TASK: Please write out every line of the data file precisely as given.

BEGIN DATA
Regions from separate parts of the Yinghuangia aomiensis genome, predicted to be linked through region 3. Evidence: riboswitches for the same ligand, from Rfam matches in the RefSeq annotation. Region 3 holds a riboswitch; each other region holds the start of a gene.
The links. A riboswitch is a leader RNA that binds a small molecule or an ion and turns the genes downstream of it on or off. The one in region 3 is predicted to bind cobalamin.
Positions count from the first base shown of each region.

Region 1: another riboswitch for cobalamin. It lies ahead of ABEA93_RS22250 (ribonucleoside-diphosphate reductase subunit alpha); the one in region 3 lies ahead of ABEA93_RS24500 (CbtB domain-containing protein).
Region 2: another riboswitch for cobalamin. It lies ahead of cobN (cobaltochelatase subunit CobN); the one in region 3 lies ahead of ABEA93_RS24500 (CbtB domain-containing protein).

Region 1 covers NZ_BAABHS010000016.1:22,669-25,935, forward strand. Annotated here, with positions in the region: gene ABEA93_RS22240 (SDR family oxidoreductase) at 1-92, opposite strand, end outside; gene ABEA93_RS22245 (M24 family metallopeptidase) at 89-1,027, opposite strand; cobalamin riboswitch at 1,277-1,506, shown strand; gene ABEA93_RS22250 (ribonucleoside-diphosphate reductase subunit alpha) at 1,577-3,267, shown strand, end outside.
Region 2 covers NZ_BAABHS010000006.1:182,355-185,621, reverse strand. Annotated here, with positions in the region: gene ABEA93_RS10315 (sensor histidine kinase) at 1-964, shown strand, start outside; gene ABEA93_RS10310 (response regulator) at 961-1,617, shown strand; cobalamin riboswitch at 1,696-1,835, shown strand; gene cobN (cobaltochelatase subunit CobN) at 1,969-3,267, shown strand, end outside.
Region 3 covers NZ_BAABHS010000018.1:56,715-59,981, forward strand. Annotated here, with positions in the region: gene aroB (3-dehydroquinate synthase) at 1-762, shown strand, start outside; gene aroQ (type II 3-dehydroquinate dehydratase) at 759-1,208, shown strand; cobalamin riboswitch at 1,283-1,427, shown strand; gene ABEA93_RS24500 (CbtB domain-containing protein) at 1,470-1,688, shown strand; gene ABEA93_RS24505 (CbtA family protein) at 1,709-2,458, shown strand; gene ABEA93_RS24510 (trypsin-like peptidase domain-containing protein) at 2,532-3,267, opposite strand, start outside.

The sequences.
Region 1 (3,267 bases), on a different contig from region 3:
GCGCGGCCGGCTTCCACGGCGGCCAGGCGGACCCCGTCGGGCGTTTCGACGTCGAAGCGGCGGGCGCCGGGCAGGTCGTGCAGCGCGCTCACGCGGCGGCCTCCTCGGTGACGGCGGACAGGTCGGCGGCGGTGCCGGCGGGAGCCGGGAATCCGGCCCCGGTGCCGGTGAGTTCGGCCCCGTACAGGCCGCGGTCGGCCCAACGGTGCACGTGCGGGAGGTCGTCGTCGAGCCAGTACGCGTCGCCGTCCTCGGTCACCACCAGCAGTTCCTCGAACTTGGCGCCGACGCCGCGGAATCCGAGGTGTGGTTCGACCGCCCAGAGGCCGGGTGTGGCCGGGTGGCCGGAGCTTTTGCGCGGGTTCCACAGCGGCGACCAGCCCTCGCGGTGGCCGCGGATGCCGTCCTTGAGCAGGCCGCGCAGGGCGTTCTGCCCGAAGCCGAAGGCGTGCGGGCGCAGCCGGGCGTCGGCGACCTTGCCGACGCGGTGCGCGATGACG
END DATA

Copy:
Regions from separate parts of the Yinghuangia aomiensis genome, predicted to be linked through region 3. Evidence: riboswitches for the same ligand, from Rfam matches in the RefSeq annotation. Region 3 holds a riboswitch; each other region holds the start of a gene.
The links. A riboswitch is a leader RNA that binds a small molecule or an ion and turns the genes downstream of it on or off. The one in region 3 is predicted to bind cobalamin.
Positions count from the first base shown of each region.

Region 1: another riboswitch for cobalamin. It lies ahead of ABEA93_RS22250 (ribonucleoside-diphosphate reductase subunit alpha); the one in region 3 lies ahead of ABEA93_RS24500 (CbtB domain-containing protein).
Region 2: another riboswitch for cobalamin. It lies ahead of cobN (cobaltochelatase subunit CobN); the one in region 3 lies ahead of ABEA93_RS24500 (CbtB domain-containing protein).

Region 1 covers NZ_BAABHS010000016.1:22,669-25,935, forward strand. Annotated here, with positions in the region: gene ABEA93_RS22240 (SDR family oxidoreductase) at 1-92, opposite strand, end outside; gene ABEA93_RS22245 (M24 family metallopeptidase) at 89-1,027, opposite strand; cobalamin riboswitch at 1,277-1,506, shown strand; gene ABEA93_RS22250 (ribonucleoside-diphosphate reductase subunit alpha) at 1,577-3,267, shown strand, end outside.
Region 2 covers NZ_BAABHS010000006.1:182,355-185,621, reverse strand. Annotated here, with positions in the region: gene ABEA93_RS10315 (sensor histidine kinase) at 1-964, shown strand, start outside; gene ABEA93_RS10310 (response regulator) at 961-1,617, shown strand; cobalamin riboswitch at 1,696-1,835, shown strand; gene cobN (cobaltochelatase subunit CobN) at 1,969-3,267, shown strand, end outside.
Region 3 covers NZ_BAABHS010000018.1:56,715-59,981, forward strand. Annotated here, with positions in the region: gene aroB (3-dehydroquinate synthase) at 1-762, shown strand, start outside; gene aroQ (type II 3-dehydroquinate dehydratase) at 759-1,208, shown strand; cobalamin riboswitch at 1,283-1,427, shown strand; gene ABEA93_RS24500 (CbtB domain-containing protein) at 1,470-1,688, shown strand; gene ABEA93_RS24505 (CbtA family protein) at 1,709-2,458, shown strand; gene ABEA93_RS24510 (trypsin-like peptidase domain-containing protein) at 2,532-3,267, opposite strand, start outside.

The sequences.
Region 1 (3,267 bases), on a different contig from region 3:
GCGCGGCCGGCTTCCACGGCGGCCAGGCGGACCCCGTCGGGCGTTTCGACGTCGAAGCGGCGGGCGCCGGGCAGGTCGTGCAGCGCGCTCACGCGGCGGCCTCCTCGGTGACGGCGGACAGGTCGGCGGCGGTGCCGGCGGGAGCCGGGAATCCGGCCCCGGTGCCGGTGAGTTCGGCCCCGTACAGGCCGCGGTCGGCCCAACGGTGCACGTGCGGGAGGTCGTCGTCGAGCCAGTACGCGTCGCCGTCCTCGGTCACCACCAGCAGTTCCTCGAACTTGGCGCCGACGCCGCGGAATCCGAGGTGTGGTTCGACCGCCCAGAGGCCGGGTGTGGCCGGGTGGCCGGAGCTTTTGCGCGGGTTCCACAGCGGCGACCAGCCCTCGCGGTGGCCGCGGATGCCGTCCTTGAGCAGGCCGCGCAGGGCGTTCTGCCCGAAGCCGAAGGCGTGCGGGCGCAGCCGGGCGTCGGCGACCTTGCCGACGCGGTGCGCGATGACG